Read up on this EURO '96 semi-final and then watch the game in full on UEFA.tv.
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Home nation England were riding the crest of a wave at EURO '96 – at least until they met Germany in the semis.WATCH THE GAME IN FULL ON UEFA.tv
'Football's Coming Home' – so went the song reverberating around England with ever increasing belief as EURO '96 unfolded. The hosts opened with a nervy 1-1 draw with Switzerland but a 2-0 win against Scotland followed by a barnstorming 4-1 success over the Netherlands sent them through to the quarter-finals in style. Victory over Spain on penalties only served to reinforce the view that this was their time.
Germany's path to the last four had been serene enough, group stage wins against Czech Republic (2-0) and Russia (3-0) preceding a goalless draw with Italy. They edged Croatia 2-1 in the quarter-finals to set up another meeting with England, against whom they had needed a penalty shoot-out to prevail at the same stage of the 1990 FIFA World Cup.
Andreas Möller: The man who struck the winning spot kick, Möller was one of the most talented playmakers of his generation. He made his name mostly with Borussia Dortmund and Juventus, winning European honours with both. A World Cup and EURO winner with Germany to boot, he's now involved in youth development.
Stefan Kuntz: Coach of his country's Under-21s since 2016, Kuntz was a prolific scorer in his playing days although his goal in this game was one of only six he registered for Germany. He holds the record for most German caps (25) without ever suffering defeat.
Gareth Southgate: The centre-back was reunited with Kuntz while coaching England U21s but has since been promoted to the senior job and widely praised for bringing through perhaps his country's most exciting crop of talent for years. His volunteering to take a spot kick underlined his character; subsequently he featured in a TV advert mocking that miss.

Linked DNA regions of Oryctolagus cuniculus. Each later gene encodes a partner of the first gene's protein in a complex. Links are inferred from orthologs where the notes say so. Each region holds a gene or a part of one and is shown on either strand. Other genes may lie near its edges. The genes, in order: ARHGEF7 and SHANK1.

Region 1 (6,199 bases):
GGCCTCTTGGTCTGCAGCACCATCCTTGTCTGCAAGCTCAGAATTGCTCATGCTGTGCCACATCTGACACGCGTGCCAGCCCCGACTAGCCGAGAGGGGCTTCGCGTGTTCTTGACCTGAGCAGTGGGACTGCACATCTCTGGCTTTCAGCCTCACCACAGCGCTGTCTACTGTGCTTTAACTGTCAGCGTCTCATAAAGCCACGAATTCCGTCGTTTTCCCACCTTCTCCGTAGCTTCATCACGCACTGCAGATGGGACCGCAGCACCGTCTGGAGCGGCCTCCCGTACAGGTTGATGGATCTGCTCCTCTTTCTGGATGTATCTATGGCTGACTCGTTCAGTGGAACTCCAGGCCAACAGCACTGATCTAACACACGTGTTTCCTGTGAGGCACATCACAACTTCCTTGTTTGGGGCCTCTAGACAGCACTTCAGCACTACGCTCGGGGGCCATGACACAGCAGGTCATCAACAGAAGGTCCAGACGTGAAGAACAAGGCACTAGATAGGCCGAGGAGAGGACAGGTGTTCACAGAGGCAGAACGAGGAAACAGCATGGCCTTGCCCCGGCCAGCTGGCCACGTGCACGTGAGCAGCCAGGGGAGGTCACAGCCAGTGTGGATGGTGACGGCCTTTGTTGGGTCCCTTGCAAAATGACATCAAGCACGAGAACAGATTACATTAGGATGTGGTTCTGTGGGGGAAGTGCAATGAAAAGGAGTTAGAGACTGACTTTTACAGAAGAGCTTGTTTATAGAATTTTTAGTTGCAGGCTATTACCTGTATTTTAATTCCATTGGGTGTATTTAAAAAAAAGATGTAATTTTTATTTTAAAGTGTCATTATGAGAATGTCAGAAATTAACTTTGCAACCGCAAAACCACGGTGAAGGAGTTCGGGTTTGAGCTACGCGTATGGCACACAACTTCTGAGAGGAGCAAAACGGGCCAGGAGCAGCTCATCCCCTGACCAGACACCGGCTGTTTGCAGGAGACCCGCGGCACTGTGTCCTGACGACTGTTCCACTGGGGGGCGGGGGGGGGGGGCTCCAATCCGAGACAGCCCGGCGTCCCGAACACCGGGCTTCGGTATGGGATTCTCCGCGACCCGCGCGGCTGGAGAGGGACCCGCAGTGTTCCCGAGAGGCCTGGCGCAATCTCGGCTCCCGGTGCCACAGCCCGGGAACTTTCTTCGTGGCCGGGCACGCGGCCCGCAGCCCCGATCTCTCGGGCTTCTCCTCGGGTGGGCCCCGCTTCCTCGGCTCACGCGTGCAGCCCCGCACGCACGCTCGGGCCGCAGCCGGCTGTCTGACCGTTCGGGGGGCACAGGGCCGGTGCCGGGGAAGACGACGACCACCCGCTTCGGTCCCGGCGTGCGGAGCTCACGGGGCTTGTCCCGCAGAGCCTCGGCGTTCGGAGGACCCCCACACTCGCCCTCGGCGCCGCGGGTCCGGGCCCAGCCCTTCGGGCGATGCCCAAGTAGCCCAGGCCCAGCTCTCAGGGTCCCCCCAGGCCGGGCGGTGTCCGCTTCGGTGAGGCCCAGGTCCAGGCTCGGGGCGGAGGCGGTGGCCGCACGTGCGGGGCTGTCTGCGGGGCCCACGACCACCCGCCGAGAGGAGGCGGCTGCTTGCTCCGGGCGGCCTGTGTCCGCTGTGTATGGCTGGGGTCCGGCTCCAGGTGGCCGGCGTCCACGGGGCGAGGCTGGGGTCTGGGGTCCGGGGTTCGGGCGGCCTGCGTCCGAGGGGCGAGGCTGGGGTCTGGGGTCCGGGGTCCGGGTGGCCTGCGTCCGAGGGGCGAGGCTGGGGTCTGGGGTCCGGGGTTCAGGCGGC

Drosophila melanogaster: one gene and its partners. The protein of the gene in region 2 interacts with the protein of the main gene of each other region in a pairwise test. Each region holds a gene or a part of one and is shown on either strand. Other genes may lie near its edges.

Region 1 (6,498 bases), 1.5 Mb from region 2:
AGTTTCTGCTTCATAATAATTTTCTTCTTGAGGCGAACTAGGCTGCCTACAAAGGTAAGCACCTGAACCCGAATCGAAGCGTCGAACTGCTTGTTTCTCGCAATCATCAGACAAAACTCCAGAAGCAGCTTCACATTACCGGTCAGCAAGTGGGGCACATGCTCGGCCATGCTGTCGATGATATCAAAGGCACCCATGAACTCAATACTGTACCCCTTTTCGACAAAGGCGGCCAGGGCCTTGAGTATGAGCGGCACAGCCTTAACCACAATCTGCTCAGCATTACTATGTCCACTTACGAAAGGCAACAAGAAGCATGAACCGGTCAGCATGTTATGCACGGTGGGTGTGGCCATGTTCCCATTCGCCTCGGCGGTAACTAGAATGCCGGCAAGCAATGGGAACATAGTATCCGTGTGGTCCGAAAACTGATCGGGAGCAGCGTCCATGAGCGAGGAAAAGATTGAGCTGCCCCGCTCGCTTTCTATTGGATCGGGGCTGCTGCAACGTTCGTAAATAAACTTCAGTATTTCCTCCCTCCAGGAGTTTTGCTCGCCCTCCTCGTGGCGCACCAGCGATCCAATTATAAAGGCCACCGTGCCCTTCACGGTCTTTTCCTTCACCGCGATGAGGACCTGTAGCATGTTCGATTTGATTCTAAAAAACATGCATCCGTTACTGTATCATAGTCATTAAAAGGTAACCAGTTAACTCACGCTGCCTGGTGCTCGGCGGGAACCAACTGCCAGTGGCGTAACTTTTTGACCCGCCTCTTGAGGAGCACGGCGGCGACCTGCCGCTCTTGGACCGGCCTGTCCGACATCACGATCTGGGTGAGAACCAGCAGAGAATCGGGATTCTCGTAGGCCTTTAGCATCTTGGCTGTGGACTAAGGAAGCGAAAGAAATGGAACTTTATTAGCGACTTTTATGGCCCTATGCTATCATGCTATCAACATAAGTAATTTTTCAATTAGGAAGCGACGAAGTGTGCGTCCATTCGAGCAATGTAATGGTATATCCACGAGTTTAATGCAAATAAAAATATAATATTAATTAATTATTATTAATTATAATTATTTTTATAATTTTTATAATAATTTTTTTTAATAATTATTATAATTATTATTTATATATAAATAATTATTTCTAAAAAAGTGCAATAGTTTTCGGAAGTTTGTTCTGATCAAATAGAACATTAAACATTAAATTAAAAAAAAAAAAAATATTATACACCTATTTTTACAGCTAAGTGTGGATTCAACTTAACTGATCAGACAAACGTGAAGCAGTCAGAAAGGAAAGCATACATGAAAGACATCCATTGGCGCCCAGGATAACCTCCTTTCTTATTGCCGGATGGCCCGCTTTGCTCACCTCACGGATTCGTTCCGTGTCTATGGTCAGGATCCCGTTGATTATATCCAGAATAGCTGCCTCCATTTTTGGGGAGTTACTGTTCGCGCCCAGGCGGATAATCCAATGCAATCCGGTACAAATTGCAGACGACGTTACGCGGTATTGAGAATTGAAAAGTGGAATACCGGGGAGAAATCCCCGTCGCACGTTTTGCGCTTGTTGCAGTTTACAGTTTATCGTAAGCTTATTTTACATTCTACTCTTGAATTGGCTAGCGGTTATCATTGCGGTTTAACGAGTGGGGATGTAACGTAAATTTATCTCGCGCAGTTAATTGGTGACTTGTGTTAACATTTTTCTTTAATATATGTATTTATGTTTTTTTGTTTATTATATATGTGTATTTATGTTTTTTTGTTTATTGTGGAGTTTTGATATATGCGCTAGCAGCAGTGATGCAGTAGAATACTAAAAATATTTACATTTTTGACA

When Alan Shearer headed Terry Venables' side in front after three minutes, it seemed their momentum was such that nothing would stop them. It was not long, though, before Kuntz poked Germany level from close range. Teddy Sheringham, Shearer and Thomas Helmer all went close but extra time was required. Cue agony for England.
Darren Anderton hit a post and Paul Gascoigne was just centimetres from connecting on the goal line with Shearer's cross. Both teams had a 100% record in the ensuing shoot-out by the time Southgate stepped up for England's sixth penalty; it was saved, allowing Möller to win it for Germany.
Andreas Köpke, Germany goalkeeper: "None of us could walk straight. The fight over 120 minutes was insane. England deserved it just as much as we did. Luck was on my side to save one of the penalties. All the previous ones had been taken really well."
Fredi Bobic, Germany striker: "I had goosebumps when the English fans were singing the anthem before the penalty shoot-out. It was an unbelievably tense atmosphere. We had so many injured players and we witnessed that not the best team wins, but the best squad."
Stefan Kuntz, Germany goalscorer: "England usually don't reach the fifth set of penalties. When they did, my heart was in my pants. I wanted to shoot it low but it went in high."
Terry Venables, England manager: "The players can be very proud of themselves, as can everyone who has been involved in the past five weeks. It's a shame not to get to the final, we've done our very best. I thought our performance in the second half was excellent and really we had the chances to finish it off in extra time. But it wasn't to be."
Oliver Bierhoff came off the bench to draw Germany level with Czech Republic in the final before winning them the trophy with a 95th-minute golden goal. The tournament marked the end of an era for England, with Glenn Hoddle already lined up to replace Venables regardless of how the team fared.